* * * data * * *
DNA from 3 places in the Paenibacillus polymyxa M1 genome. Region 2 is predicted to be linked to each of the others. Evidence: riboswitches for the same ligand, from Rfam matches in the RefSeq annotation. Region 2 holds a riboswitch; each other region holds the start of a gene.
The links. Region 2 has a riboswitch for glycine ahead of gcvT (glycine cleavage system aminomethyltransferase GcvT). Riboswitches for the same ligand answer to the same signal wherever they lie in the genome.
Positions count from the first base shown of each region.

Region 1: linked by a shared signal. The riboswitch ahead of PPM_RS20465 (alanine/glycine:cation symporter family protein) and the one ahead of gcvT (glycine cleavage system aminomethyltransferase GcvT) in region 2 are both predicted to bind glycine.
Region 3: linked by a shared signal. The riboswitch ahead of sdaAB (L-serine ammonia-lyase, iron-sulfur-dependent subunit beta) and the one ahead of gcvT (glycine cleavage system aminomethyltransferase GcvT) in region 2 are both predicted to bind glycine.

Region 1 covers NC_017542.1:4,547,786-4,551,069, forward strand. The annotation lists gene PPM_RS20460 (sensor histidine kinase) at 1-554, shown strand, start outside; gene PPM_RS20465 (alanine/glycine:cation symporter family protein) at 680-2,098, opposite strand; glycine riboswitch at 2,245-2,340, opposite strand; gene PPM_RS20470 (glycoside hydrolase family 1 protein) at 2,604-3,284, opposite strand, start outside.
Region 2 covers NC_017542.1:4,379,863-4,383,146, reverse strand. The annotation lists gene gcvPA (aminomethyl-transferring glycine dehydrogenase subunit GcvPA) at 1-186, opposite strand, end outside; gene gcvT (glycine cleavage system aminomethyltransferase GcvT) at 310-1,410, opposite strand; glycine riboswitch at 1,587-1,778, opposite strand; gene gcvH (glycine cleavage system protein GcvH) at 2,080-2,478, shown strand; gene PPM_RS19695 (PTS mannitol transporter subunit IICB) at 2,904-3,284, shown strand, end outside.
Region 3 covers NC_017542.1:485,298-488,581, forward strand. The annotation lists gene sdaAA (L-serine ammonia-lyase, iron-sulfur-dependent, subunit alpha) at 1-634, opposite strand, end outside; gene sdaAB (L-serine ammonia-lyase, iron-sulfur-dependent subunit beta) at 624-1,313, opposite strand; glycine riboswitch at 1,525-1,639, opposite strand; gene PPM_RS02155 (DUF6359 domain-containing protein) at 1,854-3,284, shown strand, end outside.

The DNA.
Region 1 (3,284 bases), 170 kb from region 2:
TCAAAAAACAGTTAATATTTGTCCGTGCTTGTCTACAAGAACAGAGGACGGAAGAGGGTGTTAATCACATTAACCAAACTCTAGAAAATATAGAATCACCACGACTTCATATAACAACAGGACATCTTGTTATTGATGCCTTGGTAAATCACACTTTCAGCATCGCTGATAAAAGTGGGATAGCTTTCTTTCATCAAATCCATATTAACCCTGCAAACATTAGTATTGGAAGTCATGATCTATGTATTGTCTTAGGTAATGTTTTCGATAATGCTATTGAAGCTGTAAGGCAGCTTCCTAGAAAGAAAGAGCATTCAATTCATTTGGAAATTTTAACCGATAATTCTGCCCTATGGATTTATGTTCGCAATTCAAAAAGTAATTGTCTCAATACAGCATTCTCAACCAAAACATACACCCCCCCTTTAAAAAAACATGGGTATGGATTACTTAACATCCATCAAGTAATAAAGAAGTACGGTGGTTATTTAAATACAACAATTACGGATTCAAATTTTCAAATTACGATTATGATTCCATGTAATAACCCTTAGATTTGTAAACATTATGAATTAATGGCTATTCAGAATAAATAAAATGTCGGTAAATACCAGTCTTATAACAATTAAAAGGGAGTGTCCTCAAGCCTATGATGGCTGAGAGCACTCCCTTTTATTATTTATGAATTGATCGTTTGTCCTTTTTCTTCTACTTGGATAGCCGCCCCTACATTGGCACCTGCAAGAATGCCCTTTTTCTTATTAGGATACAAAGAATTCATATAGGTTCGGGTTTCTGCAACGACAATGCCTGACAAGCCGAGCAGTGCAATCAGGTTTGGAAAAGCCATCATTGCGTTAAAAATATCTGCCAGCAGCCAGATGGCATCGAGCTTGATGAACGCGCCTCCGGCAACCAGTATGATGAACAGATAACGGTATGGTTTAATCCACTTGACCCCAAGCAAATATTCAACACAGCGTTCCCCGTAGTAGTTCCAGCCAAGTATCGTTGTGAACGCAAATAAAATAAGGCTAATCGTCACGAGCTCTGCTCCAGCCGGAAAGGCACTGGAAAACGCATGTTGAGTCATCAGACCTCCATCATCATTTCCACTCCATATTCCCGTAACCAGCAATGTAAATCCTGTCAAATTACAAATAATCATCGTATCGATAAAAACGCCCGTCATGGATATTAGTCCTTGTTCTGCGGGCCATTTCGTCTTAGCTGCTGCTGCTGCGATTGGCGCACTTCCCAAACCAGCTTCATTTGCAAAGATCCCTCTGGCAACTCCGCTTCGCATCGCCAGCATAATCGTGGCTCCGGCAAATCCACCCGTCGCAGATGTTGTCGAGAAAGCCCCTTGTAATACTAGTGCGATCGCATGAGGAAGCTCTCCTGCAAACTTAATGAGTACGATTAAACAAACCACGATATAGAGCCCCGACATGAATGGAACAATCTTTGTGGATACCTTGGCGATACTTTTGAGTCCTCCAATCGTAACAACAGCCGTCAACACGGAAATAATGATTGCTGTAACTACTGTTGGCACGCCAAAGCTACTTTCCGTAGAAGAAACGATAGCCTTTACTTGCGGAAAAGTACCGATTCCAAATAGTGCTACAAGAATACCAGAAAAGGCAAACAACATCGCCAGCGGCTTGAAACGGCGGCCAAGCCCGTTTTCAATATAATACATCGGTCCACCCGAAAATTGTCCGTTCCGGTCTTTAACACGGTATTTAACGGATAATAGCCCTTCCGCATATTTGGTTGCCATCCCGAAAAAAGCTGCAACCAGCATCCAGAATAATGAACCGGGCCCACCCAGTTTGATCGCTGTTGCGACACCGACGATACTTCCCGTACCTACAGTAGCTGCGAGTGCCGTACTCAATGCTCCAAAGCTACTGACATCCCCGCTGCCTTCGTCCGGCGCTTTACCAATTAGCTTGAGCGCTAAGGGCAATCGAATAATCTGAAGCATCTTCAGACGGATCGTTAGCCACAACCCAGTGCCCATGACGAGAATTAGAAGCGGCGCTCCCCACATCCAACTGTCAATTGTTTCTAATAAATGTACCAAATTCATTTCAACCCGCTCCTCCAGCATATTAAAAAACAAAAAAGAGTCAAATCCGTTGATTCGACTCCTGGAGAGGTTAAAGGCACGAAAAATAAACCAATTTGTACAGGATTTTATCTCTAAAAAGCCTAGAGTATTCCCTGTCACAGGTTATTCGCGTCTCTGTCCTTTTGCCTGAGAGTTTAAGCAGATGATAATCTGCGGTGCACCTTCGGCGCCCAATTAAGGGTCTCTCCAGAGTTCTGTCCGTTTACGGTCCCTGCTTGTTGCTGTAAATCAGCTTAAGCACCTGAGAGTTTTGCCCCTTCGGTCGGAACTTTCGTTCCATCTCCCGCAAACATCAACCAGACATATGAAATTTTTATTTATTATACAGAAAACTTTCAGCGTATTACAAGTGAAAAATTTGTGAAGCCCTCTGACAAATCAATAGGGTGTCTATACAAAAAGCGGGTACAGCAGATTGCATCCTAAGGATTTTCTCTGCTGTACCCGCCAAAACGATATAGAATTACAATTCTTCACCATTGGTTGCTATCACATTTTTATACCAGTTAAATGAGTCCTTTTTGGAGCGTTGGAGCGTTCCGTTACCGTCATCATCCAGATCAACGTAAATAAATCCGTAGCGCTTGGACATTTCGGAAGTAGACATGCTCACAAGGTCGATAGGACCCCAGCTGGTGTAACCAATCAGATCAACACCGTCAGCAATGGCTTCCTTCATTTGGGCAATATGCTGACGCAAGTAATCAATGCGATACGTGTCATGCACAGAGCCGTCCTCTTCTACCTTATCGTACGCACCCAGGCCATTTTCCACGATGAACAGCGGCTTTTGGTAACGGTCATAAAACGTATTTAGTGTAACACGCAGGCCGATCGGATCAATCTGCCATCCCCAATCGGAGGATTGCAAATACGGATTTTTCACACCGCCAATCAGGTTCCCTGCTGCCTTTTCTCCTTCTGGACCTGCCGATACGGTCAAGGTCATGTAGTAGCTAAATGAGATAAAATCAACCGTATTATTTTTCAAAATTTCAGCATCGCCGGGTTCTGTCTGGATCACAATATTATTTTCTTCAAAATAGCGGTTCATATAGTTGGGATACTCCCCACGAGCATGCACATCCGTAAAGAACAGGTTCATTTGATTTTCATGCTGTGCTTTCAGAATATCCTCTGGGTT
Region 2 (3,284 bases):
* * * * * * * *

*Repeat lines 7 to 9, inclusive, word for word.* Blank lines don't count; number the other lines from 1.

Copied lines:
Region 2 covers NC_017542.1:4,379,863-4,383,146, reverse strand. The annotation lists gene gcvPA (aminomethyl-transferring glycine dehydrogenase subunit GcvPA) at 1-186, opposite strand, end outside; gene gcvT (glycine cleavage system aminomethyltransferase GcvT) at 310-1,410, opposite strand; glycine riboswitch at 1,587-1,778, opposite strand; gene gcvH (glycine cleavage system protein GcvH) at 2,080-2,478, shown strand; gene PPM_RS19695 (PTS mannitol transporter subunit IICB) at 2,904-3,284, shown strand, end outside.
Region 3 covers NC_017542.1:485,298-488,581, forward strand. The annotation lists gene sdaAA (L-serine ammonia-lyase, iron-sulfur-dependent, subunit alpha) at 1-634, opposite strand, end outside; gene sdaAB (L-serine ammonia-lyase, iron-sulfur-dependent subunit beta) at 624-1,313, opposite strand; glycine riboswitch at 1,525-1,639, opposite strand; gene PPM_RS02155 (DUF6359 domain-containing protein) at 1,854-3,284, shown strand, end outside.

The DNA.